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IRRI Rice Research Seminar.
Theme: Effects of rice cultivation on the environment.

2lStMarch 1991

EFFECTS OF PESTICIDES ON SOIL AND WATER FAUNA AND MICROFLORA OF WETLAND RICEFIELDS
Pierre A. Roger and Ian Simpson The International Rice Research Institute, P. O. Box 933, Manila, Philippines
Acknowledgements: this work was conducted in the Soil Microbiology Division at IIUU, i n collaboration with OBTOM (France) and NRI (U.K.). The collaborators of the Project"Environmenta1 Impacts of Agrochemical U s e " include S. Ardales, R. Jimenez,B. Official, P.A. Roger, and I. Simpson.

INTRODUCTION The increased rice production needed to meet the requirements of a fast-growing human population in the coming decades should not be at the expense of future generations. It should maintain or enhance the quality of the environment and conserve or enhance natural resources. The wetland ricefield is generally considered as a very fertile agro-ecosystem but there is no assurance that, on the long term, crop intensification will not affect its fertility. Research on rice nutrition has shown that, at the levels of inorganic fertilizer usually applied in ricefields, most N absorbed by the plant originates from soil where it is released by the turnover of a microbial biomass which represents only a few percent of total soil N (Watanabe et al., 1988). Crop residues, rhizosphere exudates, algae and aquatic plants contribute nutrients that allow the replenishment of microbial biomass. Nutrients accumulating in algae and aquatic plants--including biologically fixed N2-and in the detritus layer at the soil-water interface are recycled by zooplankton and reincorporated into the soil by oligochaetes, which are therefore key components of the ricefield fertility (Roger and Kurihara 1988). An important aspect is to understand and predict how factors associated with crop intensification, especially agrochemical use, may affect the soil microbial biomass directly through toxic effects or indirectly by decreasing the productivity of the photosynthetic aquatic biomass and inhibiting invertebrate populations responsible for nutrient recycling and translocation. The first part of the seminar present the main conclusions of a bibliographic review of pesticides impacts on populations of microorganisms and invertebrates in soil and water of ricefields. The second part summarizes preliminary results of ongoing field studies of the environmental impacts of agrochemical in wetland ricefields.
2. BIBLIOGRAPHIC REVIEW

2.1. Effects of pesticides on microbial populations: A review of more than 200 papers dealing with the effect of pesticides on ricefield microorganisms (Roger 1990) showed that many studies are short term laboratory experiments in test tubes or flasks (Table 1) that cannot be extrapolated to field conditions. A limited number of field studies and laboratory studies with soil allow to draw conclusions summarized thereafter. Pesticide degradation is often faster in wetland soils than in dryland soils because of reducing conditions (Fig. 1).Field and laboratory short term studies conducted in the presence of soil tend to show that pesticides at normally recommended field rates and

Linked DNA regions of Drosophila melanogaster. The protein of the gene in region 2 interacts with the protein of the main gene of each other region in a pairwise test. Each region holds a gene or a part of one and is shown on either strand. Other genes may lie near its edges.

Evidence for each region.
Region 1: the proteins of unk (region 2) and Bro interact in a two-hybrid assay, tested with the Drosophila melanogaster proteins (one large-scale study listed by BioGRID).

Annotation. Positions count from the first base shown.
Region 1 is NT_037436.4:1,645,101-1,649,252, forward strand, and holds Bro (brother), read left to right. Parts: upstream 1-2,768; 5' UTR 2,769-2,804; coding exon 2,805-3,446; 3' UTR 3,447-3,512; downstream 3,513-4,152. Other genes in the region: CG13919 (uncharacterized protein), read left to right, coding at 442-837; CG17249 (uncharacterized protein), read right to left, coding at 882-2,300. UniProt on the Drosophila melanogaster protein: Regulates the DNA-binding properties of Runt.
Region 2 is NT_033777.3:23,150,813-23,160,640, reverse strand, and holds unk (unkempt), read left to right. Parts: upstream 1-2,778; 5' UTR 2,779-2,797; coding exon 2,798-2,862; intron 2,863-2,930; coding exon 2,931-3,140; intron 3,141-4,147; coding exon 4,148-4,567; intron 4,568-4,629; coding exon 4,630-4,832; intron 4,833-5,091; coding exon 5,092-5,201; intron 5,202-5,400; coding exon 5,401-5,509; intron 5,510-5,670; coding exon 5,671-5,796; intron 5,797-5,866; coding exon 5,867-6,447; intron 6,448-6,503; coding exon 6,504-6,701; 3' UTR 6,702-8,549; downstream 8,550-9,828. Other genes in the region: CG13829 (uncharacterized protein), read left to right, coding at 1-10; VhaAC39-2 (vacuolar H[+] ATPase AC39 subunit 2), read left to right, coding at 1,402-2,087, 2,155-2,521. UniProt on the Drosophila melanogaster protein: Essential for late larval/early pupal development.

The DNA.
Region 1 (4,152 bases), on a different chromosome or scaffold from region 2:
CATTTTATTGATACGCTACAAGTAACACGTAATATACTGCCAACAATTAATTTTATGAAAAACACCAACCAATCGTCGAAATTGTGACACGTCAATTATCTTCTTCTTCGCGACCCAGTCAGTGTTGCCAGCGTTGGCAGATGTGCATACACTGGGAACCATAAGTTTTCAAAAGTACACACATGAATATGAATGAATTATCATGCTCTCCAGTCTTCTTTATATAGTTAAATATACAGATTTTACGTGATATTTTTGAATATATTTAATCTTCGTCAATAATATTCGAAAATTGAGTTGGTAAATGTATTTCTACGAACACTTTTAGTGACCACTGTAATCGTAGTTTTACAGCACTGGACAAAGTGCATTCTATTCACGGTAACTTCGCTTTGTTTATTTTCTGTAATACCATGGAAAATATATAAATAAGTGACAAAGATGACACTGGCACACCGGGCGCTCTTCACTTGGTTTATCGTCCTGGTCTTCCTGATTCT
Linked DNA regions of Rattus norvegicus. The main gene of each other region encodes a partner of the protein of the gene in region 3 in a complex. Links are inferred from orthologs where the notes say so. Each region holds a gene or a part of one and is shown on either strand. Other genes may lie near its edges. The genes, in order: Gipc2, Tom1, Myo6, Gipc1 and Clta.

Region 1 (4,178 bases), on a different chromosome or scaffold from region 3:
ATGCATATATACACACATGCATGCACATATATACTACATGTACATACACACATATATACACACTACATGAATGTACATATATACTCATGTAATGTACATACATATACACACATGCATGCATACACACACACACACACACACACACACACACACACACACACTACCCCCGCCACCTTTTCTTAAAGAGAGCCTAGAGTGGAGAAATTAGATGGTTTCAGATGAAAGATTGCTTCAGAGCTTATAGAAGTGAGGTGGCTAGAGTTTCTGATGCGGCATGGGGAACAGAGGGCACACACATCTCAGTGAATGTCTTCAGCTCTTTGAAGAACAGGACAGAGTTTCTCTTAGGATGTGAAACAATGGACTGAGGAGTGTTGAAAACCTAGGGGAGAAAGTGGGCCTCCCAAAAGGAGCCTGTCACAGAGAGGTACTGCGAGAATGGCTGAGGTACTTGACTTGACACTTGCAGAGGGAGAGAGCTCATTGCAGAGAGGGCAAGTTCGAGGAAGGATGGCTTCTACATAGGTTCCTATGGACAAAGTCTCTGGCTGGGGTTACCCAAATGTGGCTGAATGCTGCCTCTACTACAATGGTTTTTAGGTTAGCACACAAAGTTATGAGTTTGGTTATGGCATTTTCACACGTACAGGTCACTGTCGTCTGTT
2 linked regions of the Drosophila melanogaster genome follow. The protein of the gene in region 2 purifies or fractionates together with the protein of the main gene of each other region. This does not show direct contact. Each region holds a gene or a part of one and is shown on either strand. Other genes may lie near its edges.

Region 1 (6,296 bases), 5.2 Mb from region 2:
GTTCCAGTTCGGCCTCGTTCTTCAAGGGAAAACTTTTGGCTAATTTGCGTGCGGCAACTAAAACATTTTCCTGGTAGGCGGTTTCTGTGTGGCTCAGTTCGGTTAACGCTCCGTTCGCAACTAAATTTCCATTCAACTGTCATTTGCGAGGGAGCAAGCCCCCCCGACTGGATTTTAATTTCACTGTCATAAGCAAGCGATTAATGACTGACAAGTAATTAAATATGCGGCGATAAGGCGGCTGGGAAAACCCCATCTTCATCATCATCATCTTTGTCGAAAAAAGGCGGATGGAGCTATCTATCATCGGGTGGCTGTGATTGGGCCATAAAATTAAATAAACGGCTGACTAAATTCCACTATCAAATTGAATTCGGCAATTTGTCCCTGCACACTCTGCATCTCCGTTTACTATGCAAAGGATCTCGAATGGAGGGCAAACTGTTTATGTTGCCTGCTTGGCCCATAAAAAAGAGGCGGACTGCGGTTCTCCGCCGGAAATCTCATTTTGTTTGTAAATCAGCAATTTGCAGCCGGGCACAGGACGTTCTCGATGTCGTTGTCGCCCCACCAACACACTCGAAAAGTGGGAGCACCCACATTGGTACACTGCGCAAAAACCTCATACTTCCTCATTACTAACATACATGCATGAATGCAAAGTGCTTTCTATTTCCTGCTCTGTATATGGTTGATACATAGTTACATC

intervals are seldom deleterious to microorganisms and their activities. In 349 tests of the effect of a pesticide (often applied at a rate higher than the recommended dose) on a microbial population or activity in wetland soils or in rice rhizosphere, an inhibitory ) . When tests lasted for several effect was recorded in about 19 % of the cases (Table 2 weeks, inhibitory effects were observed to be transitory as a recovery of populations or activities was observed after 1 to 3 weeks. Herbicides seems to have more often short term negative effects on soil microflora than insecticides. Only 8 studies on microflora were conducted in the field. Five of them reported no effect of pesticide application on populations or activities, other showed a transitory drop of populations followed by a recovery within 2-3weeks. A few studies indicate that repeated application of a pesticide may enhance the growth of the related specific decomposirig microorganisms and cause its rapid inactivation. This was observed with gamma-BHC, diazinon, aldicarb, and nitrophenols but not with carbofuran and benthiocarb. Repeated application of pesticide may change the metabolic pattern of their decomposition. With benthiocarb, this was producing a very phytotoxic compound (Moon and Kuwatsuka, 1984). Pesticides have three major effects on ricefield algae: (I) a selective toxicity which affects preferentially green algae and thus promote BGA growth, (2) a short term promoting effect oinsecticides on microalgae, due to a temporary decrease of invertebrate that graze on algae, (3) a selective effect of insecticides on BGA flora by causing a recruitment of algal grazers which results in the dominance of strains forming mucilaginous macrocolonies resistant to grazing such as Nostoc spp.